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Etch Abatement Needed at 200mm Fabs to Meet WSC Goals for 2020

I’m delighted to turn the blog over again to Mike Czerniak, Environmental Solutions Business Development Manager at Edwards. A longtime champion of the environment, Mike, nominated by the UK Department of Energy and Climate Change (DECC), was just been accepted as the ‘expert witness’ on CF4 for the forthcoming Intergovernmental Panel on Climate Change (IPCC) working party on emissions of this extremely long-lived gas (50,000 years).

Etch Abatement Needed at 200mm Fabs to Meet WSC Goals for 2020

By Mike Czerniak, Edwards

Mike Czernial, Edwards

Mike Czerniak, Edwards

The World Semiconductor Council (WSC) is comprised of the semiconductor industry associations (SIAs) of the United States, Korea, Japan, Europe, China and Chinese Taipei. Its goal is to promote international cooperation in the semiconductor sector in order to facilitate the healthy growth of the industry from a long-term, global perspective. Formed in 1996, the WSC early on recognized the industry’s obligation to responsibly manage its impact on the environment.

One of the council’s first acts was the issuing of a voluntary industry target to reduce the emission of perfluorinated compounds (PFC) to 10 percent below their 1995 levels by 2010. PFCs are significant greenhouse gases (GHG) and many can persist for extended periods in the atmosphere. Given the significant growth of the semiconductor industry over this 15 year period, this was a very aggressive goal. By the end of the period, all member SIAs were able to report that they had met, and in many cases, significantly exceed the stated goal. This rather impressive achievement was accomplished by two key efforts. The first was the replacement of traditional CF4 and C2F6 CVD cleaning gases with NF3, which readily dissociates in a plasma to provide fluorine, an effective cleaning gas, which, though toxic, is not a greenhouse gas. The second was the widespread adoption exhaust gas abatement.

In 2011 the industry set new targets for 2020, which it summarizes as:

  • The implementation of best practices for new semiconductor fabs. The industry expects that the implementation of best practices will result in a normalized emission rate (NER) in 2020 of 0.22 kgCO2e/cm2, which is a 30 percent NER reduction from the 2010 aggregated baseline.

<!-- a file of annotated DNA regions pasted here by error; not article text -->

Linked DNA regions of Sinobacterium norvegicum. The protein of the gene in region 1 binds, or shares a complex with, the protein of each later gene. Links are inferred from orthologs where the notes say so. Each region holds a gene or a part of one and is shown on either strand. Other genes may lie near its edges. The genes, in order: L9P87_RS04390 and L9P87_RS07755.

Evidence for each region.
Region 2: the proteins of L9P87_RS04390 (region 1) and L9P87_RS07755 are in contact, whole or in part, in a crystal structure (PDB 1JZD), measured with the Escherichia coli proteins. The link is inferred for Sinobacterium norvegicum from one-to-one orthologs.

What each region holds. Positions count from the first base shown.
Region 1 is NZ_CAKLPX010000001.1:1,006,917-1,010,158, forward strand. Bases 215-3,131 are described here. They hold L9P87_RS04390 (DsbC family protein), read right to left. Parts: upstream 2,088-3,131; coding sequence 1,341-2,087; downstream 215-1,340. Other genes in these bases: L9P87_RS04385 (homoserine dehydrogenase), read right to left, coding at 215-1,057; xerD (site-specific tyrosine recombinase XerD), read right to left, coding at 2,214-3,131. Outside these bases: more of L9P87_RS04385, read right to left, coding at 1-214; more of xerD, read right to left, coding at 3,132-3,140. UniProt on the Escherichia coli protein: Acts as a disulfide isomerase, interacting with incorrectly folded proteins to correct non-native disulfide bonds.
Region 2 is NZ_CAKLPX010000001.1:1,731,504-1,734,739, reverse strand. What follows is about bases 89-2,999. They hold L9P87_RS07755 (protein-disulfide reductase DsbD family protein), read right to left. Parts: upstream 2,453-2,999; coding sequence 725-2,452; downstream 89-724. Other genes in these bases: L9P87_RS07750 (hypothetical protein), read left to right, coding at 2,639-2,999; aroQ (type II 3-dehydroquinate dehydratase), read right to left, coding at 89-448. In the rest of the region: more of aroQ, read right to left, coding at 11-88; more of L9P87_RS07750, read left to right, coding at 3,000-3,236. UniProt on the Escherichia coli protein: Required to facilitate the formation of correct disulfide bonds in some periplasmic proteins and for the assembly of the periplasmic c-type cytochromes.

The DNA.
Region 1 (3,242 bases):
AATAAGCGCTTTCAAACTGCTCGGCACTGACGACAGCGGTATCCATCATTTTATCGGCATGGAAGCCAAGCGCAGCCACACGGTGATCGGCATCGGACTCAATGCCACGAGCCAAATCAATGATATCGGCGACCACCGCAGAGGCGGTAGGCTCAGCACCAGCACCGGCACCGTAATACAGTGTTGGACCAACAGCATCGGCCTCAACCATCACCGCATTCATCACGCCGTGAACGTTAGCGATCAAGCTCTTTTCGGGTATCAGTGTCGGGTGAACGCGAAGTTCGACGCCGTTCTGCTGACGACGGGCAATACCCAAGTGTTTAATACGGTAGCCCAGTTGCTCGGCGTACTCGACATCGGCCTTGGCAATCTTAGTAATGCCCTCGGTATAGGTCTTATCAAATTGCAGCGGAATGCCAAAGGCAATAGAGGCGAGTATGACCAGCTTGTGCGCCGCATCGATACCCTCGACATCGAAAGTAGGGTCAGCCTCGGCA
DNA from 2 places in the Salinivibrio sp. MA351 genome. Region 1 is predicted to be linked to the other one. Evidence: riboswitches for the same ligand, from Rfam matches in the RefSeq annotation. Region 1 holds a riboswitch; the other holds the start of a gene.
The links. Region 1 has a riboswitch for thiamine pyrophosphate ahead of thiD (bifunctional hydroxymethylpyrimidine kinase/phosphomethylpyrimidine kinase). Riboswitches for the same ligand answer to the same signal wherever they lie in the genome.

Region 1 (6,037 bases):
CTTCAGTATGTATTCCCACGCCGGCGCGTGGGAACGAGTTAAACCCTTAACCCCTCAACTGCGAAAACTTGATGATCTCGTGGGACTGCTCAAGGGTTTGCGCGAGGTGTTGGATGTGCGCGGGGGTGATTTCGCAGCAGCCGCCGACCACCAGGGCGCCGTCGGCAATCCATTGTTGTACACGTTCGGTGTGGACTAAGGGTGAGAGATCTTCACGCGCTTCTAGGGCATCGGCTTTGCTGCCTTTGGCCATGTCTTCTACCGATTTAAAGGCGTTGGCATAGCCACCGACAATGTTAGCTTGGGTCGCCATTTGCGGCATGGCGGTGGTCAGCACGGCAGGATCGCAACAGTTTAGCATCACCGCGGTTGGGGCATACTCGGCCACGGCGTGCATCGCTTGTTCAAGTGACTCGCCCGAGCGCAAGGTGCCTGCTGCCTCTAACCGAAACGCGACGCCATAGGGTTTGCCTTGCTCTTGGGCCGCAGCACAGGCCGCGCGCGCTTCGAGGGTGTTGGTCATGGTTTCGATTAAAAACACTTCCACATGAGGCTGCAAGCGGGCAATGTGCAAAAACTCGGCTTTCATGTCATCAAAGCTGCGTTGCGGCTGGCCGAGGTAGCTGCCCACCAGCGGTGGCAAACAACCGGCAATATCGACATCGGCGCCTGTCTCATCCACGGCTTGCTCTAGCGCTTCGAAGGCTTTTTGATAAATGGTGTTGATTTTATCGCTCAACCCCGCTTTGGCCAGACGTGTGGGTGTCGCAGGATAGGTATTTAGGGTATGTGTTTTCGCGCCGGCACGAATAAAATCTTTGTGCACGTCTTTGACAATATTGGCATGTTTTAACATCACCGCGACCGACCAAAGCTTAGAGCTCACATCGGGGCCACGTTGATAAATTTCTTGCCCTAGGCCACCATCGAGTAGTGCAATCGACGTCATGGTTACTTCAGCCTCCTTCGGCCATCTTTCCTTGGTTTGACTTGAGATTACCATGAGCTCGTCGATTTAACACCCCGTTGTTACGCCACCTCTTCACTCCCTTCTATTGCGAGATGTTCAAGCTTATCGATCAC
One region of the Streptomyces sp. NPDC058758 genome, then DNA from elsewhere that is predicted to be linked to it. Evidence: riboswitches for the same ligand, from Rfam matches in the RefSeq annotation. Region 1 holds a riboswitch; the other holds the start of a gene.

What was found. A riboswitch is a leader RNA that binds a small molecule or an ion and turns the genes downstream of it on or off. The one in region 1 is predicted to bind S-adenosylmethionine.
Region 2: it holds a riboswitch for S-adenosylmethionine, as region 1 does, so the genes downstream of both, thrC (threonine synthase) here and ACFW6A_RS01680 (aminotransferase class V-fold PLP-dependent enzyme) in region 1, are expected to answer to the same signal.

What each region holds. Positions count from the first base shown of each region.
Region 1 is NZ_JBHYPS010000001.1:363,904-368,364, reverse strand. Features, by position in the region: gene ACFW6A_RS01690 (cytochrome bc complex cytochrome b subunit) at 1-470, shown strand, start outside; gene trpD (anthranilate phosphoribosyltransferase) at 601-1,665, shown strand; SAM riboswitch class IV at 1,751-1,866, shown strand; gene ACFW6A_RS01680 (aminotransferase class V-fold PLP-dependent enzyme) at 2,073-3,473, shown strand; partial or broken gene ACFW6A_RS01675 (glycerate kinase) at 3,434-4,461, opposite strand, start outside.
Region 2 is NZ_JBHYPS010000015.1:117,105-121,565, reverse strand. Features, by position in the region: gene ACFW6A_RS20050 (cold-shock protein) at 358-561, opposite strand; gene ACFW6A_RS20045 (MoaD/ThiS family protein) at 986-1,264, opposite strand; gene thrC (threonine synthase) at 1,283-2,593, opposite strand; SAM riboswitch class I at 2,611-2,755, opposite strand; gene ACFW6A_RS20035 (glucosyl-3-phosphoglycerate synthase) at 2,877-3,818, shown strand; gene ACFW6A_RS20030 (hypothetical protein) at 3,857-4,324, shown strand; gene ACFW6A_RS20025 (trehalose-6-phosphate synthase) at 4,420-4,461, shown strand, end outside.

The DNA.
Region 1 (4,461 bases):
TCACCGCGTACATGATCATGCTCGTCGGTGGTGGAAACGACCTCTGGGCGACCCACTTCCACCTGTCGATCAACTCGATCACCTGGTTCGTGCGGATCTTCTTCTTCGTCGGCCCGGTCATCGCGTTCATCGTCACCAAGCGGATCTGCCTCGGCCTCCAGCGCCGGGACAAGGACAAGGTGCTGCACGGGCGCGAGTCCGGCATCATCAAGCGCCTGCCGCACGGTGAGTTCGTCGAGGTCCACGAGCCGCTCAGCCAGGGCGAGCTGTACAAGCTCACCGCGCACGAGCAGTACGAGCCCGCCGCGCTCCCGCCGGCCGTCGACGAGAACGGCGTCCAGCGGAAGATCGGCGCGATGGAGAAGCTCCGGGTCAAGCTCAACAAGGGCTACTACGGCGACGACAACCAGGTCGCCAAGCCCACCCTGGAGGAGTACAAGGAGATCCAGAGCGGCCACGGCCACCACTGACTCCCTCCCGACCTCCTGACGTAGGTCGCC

• The addition of “Rest of World” fabs (fabs located outside the WSC regions that are operated by a company from a WSC association) in reporting of emissions and the implementation of best practices for new fabs.
  • NER based measurement in kilograms of carbon equivalents per area of silicon wafers processed (kgCO2e/cm2), which will be the single WSC goal at the global level.

 

The original 2010 target focused primarily (and successfully) on emissions from chemical vapour deposition (CVD) processes. The main area for potential improvement now, as illustrated by the figure below, is etch, especially in older 200mm fabs where etch processes may not have been fitted with PFC abatement devices. This is particularly true for etch processes making extensive use of CF4, which has a very high global warming potential over a 100-year timescale (GWP100) of 7350, due largely to its atmospheric half-life of 50,000 years. It is extremely stable.

Figure 1. Global warming potential as carbon equivalent (in Kg) per year per 20,000 wafer starts per month. Etch processes are now the major opportunity to reduce harmful emissions in pursuit of WSC 2020 goals.

Figure 1. Global warming potential as carbon equivalent (in Kg) per year per 20,000 wafer starts per month. Etch processes are now the major opportunity to reduce harmful emissions in pursuit of WSC 2020 goals.

Some are predicting a prolonging of the productive lifetimes of 200mm fabs in conjunction with projected growth as a result of the growing market for internet of things (IoT). Many IoT devices do not require cutting-edge production technology and can be economically produced in older fabs. In any case, the onus is on our industry to continue our efforts to reduce any adverse effects on the environment we all share.

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